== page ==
Two students in our lab, Nikoo Sarraf and Jennifer Chen, have a new lab collaboration paper out that explores the way queer fanfiction differs from mainstream publishing. As they write in their introduction:
Fanfiction is a powerful and transformative form of writing that provides a safe space for youth to explore their gender and sexuality, knowing that they are part of a larger community. Recently, researchers have discovered that fanfiction is useful to sexual and gender minority youth (SGMYs) by providing a sense of belonging, helping young readers come to terms with their own sexuality, and exposing them to a community where they are able to explore their identities. As one survey respondent reported, “Without fandom, I wouldn’t have found who I was.”
Their goal was to curate a collection of fanfics that had been tagged as queer on the platform Archive of Our Own and do a range of stylistic computational analysis to better understand potential ways that the style and content of queer fanfics may be contributing to this sense of identity formation expressed by SGMYs interested in fandoms.
Based on a collection of roughly 13,000 fics and several hundred novels, their work is important, first, because it attempts to push against the critical stance that fanfic is somehow inferior to mainstream published work that comes out of publishing houses. By better understanding fanfic’s stylistic differences in an empirical way, we can begin to better understand its social functions — to get a sense of what fanfic is good at rather than just work within a hierarchical view of good/bad fiction (created by critics and academics, ahem).
Second, their work offers some interesting insights into what Fanfic is specifically doing differently from mainstream publishing, which as we’ve shown in a previous lab pamphlet is ridiculously hetero-normative (i.e. straight). Not only does fanfic talk a lot more about sex (surprise!), but it also focuses considerably more on intimacy and feeling between characters. Fanfic is much more strongly character-driven and when we do an analysis of “event types” (the kinds of things that happen in fiction and who is involved) we see how fanfic is highly defined by events associated with physical and emotional interactions between people (rather than things — mainstream publishing is surprisingly artifact-obsessed…). In other words, fanfic isn’t all about sex. It’s about connection.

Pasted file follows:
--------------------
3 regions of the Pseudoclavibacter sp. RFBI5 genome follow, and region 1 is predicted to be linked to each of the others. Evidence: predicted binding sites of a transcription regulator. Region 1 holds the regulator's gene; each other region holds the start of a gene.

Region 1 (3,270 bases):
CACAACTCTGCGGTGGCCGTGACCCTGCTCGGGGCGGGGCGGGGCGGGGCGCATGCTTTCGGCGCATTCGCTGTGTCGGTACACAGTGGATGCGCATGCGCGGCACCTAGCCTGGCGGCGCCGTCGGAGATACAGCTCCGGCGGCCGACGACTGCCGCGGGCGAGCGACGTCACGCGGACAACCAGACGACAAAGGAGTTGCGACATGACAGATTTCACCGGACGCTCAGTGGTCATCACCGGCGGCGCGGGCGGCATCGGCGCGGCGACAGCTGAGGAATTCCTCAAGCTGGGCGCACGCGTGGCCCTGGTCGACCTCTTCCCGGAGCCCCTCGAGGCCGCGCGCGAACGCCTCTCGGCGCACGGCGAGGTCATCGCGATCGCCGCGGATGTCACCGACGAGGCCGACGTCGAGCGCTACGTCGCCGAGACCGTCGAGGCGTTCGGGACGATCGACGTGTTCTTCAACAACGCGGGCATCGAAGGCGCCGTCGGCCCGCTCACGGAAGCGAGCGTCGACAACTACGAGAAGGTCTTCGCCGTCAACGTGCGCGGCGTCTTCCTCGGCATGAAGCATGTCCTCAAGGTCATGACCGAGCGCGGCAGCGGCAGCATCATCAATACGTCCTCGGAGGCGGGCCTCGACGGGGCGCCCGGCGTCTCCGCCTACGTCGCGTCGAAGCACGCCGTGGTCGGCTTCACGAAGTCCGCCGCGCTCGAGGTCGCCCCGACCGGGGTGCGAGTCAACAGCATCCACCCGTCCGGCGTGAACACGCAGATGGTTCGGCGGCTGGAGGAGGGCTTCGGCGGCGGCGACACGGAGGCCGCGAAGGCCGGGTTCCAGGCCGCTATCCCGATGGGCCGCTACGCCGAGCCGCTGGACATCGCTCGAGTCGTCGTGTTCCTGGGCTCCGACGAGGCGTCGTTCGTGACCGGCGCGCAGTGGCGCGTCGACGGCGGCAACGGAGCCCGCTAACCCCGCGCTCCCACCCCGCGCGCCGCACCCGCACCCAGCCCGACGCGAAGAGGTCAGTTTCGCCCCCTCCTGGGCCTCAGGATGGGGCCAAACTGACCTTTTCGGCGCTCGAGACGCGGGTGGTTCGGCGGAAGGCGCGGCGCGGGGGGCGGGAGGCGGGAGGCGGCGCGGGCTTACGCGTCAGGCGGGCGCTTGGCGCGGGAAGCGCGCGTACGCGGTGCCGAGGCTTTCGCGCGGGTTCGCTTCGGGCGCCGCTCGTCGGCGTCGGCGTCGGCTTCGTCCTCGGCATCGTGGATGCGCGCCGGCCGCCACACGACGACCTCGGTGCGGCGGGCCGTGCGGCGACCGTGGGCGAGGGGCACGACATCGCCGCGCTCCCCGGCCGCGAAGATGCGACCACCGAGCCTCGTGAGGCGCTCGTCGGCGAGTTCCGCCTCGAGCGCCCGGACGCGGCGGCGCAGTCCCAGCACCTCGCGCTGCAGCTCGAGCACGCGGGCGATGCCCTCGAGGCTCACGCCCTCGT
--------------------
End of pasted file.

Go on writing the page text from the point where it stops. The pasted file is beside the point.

We hope our work can help support the critical re-evaluation of fanfiction and move away from old-fashioned aesthetic hierarchies (this is a great book!). Instead we want to push people to embrace more nuanced understandings of what different kinds of fiction can do for different kinds of people.
We think the data-driven tools we use here can be useful to support, amplify, and validate what fans already know — and what they love about fanfiction.